Saturday, October 18, 2008


The Berkeley 1956 recording of Allen Ginsberg reading his then-unfinished poem "America" provides a nice demonstration of how hearing a poet read can alter one's sense of a poem. Lines that might seem grandiose or nostalgic on the page — "America save the Spanish Loyalists / America Sacco & Vanzetti must not die" — turn into one-liners in what comes close to a stand-up comedy routine. The audience cheers and laughs and stomps along the way.

"America" as Ginsberg reads it is looser and much longer than the poem as published in "Howl" and Other Poems (1956). One difference sent me to the dictionary today. In the poem as published, the poet recounts going to "Communist cell meetings" with his mother: "they sold us garbanzos a handful a ticket a ticket cost a nickel and the speeches were free." In the Berkeley reading, garbanzos is bubkes.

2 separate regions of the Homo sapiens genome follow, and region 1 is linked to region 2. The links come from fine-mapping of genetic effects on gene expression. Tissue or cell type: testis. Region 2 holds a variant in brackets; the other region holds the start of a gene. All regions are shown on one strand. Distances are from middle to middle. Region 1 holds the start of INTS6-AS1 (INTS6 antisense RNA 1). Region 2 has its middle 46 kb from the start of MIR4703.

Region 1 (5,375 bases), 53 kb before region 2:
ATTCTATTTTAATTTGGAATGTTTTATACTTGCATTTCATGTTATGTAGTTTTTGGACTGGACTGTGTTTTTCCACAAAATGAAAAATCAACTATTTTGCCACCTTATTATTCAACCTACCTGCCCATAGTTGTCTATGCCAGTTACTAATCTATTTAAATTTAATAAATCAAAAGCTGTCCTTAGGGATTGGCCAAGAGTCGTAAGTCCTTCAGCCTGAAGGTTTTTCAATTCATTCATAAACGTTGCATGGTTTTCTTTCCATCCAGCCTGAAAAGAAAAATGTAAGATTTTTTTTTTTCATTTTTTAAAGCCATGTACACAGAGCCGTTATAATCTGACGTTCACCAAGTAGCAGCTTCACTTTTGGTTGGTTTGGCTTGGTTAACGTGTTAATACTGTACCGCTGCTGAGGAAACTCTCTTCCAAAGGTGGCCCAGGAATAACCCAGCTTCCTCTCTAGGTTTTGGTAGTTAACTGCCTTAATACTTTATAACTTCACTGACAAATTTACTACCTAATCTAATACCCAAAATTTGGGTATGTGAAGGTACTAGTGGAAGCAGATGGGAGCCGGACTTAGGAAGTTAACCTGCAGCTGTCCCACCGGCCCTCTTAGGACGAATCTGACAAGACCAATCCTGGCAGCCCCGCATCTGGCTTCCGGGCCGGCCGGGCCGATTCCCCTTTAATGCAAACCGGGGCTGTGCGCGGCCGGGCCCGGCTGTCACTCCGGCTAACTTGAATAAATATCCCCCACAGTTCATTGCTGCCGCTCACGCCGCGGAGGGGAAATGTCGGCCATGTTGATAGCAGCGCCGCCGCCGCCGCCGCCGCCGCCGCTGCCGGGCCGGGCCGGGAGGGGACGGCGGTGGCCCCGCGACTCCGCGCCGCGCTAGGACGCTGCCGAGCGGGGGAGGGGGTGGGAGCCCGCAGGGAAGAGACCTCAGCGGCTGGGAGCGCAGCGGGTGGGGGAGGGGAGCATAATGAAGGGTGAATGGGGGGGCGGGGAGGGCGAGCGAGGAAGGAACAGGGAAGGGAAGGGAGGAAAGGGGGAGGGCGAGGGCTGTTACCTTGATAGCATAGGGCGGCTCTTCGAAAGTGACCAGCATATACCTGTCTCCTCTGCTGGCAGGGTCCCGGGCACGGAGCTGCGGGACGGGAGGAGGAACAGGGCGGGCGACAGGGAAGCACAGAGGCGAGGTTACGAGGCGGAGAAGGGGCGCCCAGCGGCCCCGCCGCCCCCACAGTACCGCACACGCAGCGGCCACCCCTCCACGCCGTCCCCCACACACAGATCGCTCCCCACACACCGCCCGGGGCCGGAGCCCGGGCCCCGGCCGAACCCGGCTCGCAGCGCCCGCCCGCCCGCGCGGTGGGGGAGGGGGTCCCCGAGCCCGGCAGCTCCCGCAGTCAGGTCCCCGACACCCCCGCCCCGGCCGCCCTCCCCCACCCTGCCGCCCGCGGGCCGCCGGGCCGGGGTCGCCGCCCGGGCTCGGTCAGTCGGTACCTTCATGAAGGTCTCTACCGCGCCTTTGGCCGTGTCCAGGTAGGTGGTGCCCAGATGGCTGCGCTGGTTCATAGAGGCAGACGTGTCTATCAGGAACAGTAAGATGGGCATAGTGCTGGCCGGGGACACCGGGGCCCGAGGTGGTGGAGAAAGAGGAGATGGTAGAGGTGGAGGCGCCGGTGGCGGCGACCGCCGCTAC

Before going to the dictionary, I knew that bubkes is Yiddish and means "nothing." My favorite instance of the word comes at the end of a song from Christopher Guest's film Waiting for Guffman (1997): "Bubkes ever happens in Blaine." So how did Ginsberg get from bubkes to garbanzos? Merriam-Webster Online explains:

Main Entry: bub·kes
Variant(s): also bup·kes or bup·kus \ˈbəp-kəs, ˈbu̇p-\
Function: noun plural but singular in construction
Etymology: Yiddish (probably short for kozebubkes, literally, goat droppings), plural of bubke, bobke, diminutive of bub, bob bean, of Slavic origin; akin to Polish bób bean
Date: 1942

: the least amount : beans < won't win bubkes this year — Ivan Maisel > ; also : nothing < received bubkes for their efforts >
It pleases me that the same metaphor is available in English, in another of my favorite films, the one in which "the problems of three little people don't amount to a hill of beans." My guess is that Ginsberg revised to avoid the possible obscurity of a word that most readers were likely to know bubkes about (and would have had difficulty looking up).

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